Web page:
4. Grand Jury Proceeding

Defendant argues that the indictment should be dismissed because theGrand Jury was misled by the introduction of hearsay and falseinformation. Defendant requests disclosure of the Grand Jury transcriptsin order to look for evidence to support this argument.3 In thealternative, defendant requests the Court to review the transcripts incamera to determine whether they contain any information to support thisargument. The Court notes initially that hearsay is permissible in Grand Juryproceedings. Costello v. United States, 350 U.S. 359, 363 (1956); see alsoUnited States v. Rossbach, 701 F.2d 713, 716 (8th Cir. 1983) (refusing todismiss indictment based solely on hearsay). However, the government maynot engage in fundamentally unfair tactics, deliberately mislead thejury, introduce evidence that is known to be perjured, or concealsubstantial evidence negating guilt. United States v. Lame, 716 F.2d 515,518 (8th Cir. 1983).

While disclosure of grand jury proceedings is proper under certaincircumstances, see Fed.R.Crim.P. 6, a long-established policy in thefederal courts maintains the secrecy of these proceedings. United Statesv. Benson, 760 F.2d 862, 864 (8th Cir. 1985) (citing In Re Disclosure ofTestimony Before the Grand Jury, 580 F.2d 281, 285 (8th Cir. 1978)). Aparty seeking disclosure must show a "particularized need," and thedecision to permit disclosure lies within the sound discretion of thetrial judge. Benson, 760 F.2d at 864 (citing Douglas Oil Co. v. PetrolStops Northwest, 441 U.S. 211, 223, (1979)). "A criminal defendant mustpoint to specific evidence of prosecutorial overreaching in order to showparticularized need to consult grand jury transcripts. A defendant who hasnot pointed to anything in the record which might suggest that theprosecution engaged in improper conduct before the grand jury has notcarried his burden of persuasion." Lame, 716 F.2d at 518.

Defendant has not pointed the Court to any evidence, either in hismotion or in his objections to the Magistrate Judge's recommendation,indicating that the government's conduct before the grand jury violatedhis rights or was otherwise improper. Defendant has thus failed to carry his burden with respect to his motion forproduction of grand jury transcripts and his motion to dismiss theindictment due to misleading evidence presented to the grand jury. Bothmotions will therefore be denied.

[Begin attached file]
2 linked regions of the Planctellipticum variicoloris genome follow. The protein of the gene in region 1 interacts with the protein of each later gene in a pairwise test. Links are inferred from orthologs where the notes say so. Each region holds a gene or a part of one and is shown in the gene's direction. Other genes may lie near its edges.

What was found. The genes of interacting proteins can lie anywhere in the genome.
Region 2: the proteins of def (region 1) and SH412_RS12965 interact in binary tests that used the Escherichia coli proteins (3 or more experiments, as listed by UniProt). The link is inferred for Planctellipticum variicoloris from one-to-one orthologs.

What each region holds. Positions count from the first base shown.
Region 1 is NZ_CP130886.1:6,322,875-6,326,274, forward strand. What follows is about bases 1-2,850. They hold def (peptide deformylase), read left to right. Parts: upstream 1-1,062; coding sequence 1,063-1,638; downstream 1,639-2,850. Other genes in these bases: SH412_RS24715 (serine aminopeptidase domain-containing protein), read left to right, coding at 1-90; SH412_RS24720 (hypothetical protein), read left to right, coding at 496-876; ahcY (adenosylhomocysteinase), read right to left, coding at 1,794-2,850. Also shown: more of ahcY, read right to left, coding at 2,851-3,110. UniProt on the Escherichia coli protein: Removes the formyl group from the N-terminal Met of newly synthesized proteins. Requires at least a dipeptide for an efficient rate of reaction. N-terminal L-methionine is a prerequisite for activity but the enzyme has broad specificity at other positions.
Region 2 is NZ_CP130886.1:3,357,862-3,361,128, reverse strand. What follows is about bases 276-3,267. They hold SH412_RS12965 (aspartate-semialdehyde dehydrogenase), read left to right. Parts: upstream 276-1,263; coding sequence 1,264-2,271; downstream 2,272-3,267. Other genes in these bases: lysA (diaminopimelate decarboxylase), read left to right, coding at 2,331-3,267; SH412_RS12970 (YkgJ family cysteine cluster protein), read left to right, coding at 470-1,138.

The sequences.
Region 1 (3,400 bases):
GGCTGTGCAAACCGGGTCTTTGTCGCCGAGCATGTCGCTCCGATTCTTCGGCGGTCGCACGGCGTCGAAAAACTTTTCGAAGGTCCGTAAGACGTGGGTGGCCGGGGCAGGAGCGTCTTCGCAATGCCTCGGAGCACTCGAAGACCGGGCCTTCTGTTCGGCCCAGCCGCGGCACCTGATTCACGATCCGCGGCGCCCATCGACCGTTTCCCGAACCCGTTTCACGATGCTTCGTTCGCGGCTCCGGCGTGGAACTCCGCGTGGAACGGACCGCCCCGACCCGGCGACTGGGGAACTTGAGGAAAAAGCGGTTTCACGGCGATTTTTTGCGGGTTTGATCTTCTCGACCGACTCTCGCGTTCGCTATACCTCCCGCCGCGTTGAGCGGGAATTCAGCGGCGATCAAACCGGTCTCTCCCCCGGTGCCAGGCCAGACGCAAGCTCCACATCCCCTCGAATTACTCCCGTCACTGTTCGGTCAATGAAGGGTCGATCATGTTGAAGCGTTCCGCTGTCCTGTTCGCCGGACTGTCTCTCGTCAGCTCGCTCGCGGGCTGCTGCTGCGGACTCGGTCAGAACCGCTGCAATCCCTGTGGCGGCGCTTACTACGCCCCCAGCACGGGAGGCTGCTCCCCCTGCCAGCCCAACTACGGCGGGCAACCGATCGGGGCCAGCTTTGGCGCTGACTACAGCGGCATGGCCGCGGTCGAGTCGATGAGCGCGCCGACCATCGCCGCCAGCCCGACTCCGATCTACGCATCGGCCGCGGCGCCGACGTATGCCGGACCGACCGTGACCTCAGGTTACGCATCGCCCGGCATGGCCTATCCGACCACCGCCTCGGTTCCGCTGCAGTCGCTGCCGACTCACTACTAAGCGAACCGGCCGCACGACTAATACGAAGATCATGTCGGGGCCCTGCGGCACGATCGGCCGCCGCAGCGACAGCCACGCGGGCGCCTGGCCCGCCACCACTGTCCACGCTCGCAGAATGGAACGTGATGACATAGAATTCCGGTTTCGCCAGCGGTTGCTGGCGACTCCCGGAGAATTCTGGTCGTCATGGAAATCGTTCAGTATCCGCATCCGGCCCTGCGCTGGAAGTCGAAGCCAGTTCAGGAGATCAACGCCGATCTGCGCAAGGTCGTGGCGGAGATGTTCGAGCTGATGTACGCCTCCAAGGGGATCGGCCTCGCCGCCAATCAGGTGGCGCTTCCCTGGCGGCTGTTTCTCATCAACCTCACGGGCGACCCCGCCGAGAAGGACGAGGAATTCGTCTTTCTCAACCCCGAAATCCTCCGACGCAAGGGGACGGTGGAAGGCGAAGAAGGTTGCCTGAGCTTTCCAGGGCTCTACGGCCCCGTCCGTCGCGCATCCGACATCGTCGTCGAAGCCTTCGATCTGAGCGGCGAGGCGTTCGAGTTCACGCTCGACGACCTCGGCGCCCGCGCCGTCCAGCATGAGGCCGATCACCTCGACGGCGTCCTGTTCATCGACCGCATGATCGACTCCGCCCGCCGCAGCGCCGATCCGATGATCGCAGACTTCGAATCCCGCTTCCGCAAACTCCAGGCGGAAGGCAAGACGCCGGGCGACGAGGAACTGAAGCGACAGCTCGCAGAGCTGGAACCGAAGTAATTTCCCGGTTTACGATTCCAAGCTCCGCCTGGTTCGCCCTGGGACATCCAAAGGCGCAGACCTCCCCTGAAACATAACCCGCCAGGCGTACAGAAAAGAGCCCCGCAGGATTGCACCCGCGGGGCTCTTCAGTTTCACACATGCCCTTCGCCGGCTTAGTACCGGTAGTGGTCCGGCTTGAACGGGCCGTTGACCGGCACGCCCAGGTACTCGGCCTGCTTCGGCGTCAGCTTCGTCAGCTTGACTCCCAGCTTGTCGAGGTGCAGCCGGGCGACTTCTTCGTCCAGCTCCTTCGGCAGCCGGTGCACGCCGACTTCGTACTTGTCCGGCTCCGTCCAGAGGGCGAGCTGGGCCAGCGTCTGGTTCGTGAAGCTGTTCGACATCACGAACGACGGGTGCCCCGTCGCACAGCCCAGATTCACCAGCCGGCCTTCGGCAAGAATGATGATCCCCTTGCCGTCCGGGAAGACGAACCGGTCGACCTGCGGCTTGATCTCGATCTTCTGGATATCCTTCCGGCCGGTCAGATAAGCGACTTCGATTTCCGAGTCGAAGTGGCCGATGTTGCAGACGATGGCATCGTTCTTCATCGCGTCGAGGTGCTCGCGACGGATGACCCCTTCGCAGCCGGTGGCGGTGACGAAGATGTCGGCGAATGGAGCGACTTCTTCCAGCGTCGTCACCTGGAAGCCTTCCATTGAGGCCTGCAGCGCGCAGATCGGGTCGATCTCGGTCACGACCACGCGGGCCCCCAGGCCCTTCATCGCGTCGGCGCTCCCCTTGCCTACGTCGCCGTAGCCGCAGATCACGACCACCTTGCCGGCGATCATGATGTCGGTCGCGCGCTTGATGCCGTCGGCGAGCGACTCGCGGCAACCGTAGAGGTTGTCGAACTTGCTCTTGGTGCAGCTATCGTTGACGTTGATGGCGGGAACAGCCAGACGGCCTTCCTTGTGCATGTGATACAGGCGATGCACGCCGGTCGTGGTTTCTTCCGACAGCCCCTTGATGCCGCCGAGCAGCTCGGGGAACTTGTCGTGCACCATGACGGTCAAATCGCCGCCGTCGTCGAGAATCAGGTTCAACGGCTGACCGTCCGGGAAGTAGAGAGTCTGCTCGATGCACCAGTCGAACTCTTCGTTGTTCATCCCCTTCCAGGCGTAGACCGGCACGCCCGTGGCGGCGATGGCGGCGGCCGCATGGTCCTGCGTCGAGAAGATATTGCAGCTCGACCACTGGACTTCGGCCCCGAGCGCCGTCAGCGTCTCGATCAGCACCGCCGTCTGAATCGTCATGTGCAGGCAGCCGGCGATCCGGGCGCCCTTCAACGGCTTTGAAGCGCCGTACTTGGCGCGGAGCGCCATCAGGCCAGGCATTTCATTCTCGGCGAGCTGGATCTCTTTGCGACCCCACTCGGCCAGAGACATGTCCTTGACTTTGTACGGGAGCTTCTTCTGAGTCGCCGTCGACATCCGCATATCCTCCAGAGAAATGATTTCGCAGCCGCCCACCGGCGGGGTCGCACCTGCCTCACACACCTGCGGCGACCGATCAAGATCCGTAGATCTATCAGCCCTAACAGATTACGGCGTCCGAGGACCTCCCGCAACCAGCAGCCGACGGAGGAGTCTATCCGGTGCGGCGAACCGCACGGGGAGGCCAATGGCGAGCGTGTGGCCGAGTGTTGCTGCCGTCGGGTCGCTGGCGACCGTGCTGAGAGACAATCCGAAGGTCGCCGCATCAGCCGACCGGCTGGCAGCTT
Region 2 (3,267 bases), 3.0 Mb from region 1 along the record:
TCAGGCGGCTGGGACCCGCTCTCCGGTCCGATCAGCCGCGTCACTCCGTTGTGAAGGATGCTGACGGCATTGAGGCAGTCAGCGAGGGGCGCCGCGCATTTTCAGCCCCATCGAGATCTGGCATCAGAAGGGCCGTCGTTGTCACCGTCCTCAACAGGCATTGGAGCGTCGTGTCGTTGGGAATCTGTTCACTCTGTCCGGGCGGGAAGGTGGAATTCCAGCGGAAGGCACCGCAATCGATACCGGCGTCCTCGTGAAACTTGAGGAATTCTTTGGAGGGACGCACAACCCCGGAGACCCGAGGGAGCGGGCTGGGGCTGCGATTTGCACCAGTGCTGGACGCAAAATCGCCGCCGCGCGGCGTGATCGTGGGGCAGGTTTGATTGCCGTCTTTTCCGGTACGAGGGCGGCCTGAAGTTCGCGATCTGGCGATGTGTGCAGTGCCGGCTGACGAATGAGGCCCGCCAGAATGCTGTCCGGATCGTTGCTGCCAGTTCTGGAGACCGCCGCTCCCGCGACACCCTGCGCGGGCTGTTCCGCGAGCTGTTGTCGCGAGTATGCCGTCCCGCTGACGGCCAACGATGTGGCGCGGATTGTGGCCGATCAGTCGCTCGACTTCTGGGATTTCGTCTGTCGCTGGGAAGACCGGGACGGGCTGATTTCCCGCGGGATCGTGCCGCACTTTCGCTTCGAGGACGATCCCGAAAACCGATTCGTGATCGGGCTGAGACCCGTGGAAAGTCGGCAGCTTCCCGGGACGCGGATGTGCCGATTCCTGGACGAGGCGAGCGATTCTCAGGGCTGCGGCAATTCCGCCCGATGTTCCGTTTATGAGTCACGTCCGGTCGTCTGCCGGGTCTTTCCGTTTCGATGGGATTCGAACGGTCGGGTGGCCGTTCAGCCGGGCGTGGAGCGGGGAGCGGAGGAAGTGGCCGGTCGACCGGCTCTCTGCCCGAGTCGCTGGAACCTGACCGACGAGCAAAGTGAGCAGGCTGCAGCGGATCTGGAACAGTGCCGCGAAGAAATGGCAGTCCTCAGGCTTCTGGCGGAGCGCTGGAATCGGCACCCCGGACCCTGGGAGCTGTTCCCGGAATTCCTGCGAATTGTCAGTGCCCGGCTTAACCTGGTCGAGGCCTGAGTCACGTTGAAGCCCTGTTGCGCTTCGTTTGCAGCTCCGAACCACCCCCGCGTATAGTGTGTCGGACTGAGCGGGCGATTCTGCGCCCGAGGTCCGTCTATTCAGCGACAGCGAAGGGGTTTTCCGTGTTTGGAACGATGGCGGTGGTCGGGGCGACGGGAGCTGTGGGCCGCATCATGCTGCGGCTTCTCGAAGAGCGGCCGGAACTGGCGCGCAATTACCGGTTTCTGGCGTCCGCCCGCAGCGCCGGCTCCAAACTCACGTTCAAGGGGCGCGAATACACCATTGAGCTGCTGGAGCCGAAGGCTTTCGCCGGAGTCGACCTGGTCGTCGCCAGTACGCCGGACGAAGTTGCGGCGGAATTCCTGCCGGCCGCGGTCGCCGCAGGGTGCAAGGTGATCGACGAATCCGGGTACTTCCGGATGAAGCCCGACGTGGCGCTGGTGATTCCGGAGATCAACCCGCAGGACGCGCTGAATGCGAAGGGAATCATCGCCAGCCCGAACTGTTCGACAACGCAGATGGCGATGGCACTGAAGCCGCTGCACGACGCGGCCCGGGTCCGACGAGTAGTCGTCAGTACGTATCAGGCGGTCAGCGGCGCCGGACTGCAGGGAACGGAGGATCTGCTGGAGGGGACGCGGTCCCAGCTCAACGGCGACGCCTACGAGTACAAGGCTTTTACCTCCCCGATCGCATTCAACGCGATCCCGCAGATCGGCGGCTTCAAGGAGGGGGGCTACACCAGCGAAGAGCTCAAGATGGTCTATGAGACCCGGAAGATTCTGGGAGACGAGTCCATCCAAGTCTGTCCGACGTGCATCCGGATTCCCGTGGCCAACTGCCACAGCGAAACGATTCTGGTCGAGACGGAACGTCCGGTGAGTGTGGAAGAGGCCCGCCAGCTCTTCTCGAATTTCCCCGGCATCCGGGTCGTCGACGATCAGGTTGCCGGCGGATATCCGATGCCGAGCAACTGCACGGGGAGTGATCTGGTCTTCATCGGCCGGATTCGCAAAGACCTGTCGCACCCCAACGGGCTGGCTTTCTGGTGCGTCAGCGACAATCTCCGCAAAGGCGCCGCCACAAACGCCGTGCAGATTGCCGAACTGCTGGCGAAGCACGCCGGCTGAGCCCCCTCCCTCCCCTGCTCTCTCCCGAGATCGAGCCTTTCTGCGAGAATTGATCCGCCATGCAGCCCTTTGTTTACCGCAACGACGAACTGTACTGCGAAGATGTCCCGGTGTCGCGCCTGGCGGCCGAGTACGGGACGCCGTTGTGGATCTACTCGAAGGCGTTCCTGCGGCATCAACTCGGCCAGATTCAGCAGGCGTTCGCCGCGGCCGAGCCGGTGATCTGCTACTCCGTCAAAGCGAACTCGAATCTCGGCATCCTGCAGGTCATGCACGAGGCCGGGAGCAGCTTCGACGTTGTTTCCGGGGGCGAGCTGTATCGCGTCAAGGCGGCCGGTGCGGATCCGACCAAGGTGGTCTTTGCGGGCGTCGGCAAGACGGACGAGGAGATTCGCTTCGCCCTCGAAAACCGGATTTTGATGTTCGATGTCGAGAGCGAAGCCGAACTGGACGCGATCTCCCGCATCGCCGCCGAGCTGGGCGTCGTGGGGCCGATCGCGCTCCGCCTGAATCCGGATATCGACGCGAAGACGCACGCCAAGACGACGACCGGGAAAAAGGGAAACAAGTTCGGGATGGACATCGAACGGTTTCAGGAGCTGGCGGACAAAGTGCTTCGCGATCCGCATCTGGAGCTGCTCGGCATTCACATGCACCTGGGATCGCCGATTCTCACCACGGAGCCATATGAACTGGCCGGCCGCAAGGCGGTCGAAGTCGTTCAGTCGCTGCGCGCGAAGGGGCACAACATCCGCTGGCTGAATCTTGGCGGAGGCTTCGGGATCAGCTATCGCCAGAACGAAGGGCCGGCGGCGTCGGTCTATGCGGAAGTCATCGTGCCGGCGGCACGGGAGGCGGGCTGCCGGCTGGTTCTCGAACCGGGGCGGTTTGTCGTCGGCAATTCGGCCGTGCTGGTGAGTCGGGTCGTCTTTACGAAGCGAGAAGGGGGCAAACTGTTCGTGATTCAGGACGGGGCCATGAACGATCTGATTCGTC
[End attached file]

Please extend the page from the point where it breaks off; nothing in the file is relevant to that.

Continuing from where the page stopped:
5. Ineffective assistance of counsel

Finally, defendant seeks dismissal of the indictment due to theineffective assistance of his first counsel. Defendant did not providethe Court with any indication in his motion of how his first counsel wasineffective, and has not provided any new information in hisobjection.4 Further, any prejudice suffered by defendant due toactions of his first counsel has been adequately remedied by theappointment of new counsel and the opportunity to withdraw his plea andproceed to trial in this matter. The indictment will not be dismissed onthis grounds.

B. Motion to Suppress Searches, Statements, Admissions and Answers

It is axiomatic that in the case of an unlawful arrest, any statementsor other evidence obtained as a result of that arrest may be suppressed.United States v. Reinholz, 245 F.3d 765, 779 (8th Cir. 2001) (citing WongSun v. United States, 371 U.S. 471, 484-88, (1963)). Defendant assertsthat his arrest was unlawful and that, consequently, any searches, statements, admissions, answers, or other evidence obtained asa result of his arrest must be suppressed. The Court disagrees.

A police officer may properly conduct a warrantless arrest when he hasprobable cause to believe that the person has committed a felony. UnitedStates v. Travis, 993 F.2d 1316, 1323 (8th Cir. 1993). "Probable cause toconduct a warrantless arrest exists when at the moment of arrest policehave knowledge of facts and circumstances grounded in reasonablytrustworthy information sufficient to warrant a belief by a prudentperson that an offense has been or is being committed by the person to bearrested." United States v. Hartje, 251 F.3d 771, 775 (8th Cir. 2001)(citing Beck v. Ohio, 379 U.S. 89, 91, (1964)). In this case, police knewthat defendant had sold crack to a CI on three separate occasions inMay. In the two weeks prior to defendant's arrest, police learned fromseveral CIs that defendant was again, or still, selling crack in Duluth,and was using the residence at 326 North Tenth Avenue East as a stashhouse and a place to cook the drugs. Further, on the night of defendant'sarrest a CI identified defendant in a photograph and correctly directedpolice to where defendant could be found.

Information provided by confidential informants can, alone, provide thebasis for probable cause. United States v. Wright, 145 F.3d 972, 975 (8thCir. 1998). This is particularly true where details of the informationcan be corroborated or where the informant(s) has a track record ofproviding reliable information. See United States v. Carpenter,341 F.3d 666, 669 (8th Cir. 2003) (corroboration of details); UnitedStates v. Koons, 300 F.3d 985, 993 (8th Cir. 2002) (track record).Jungers testified that the CIs involved had previously provided reliableinformation, that the information provided by the various CIs was internally consistent, and that much of theinformation was capable of corroboration and turned out to be accurate.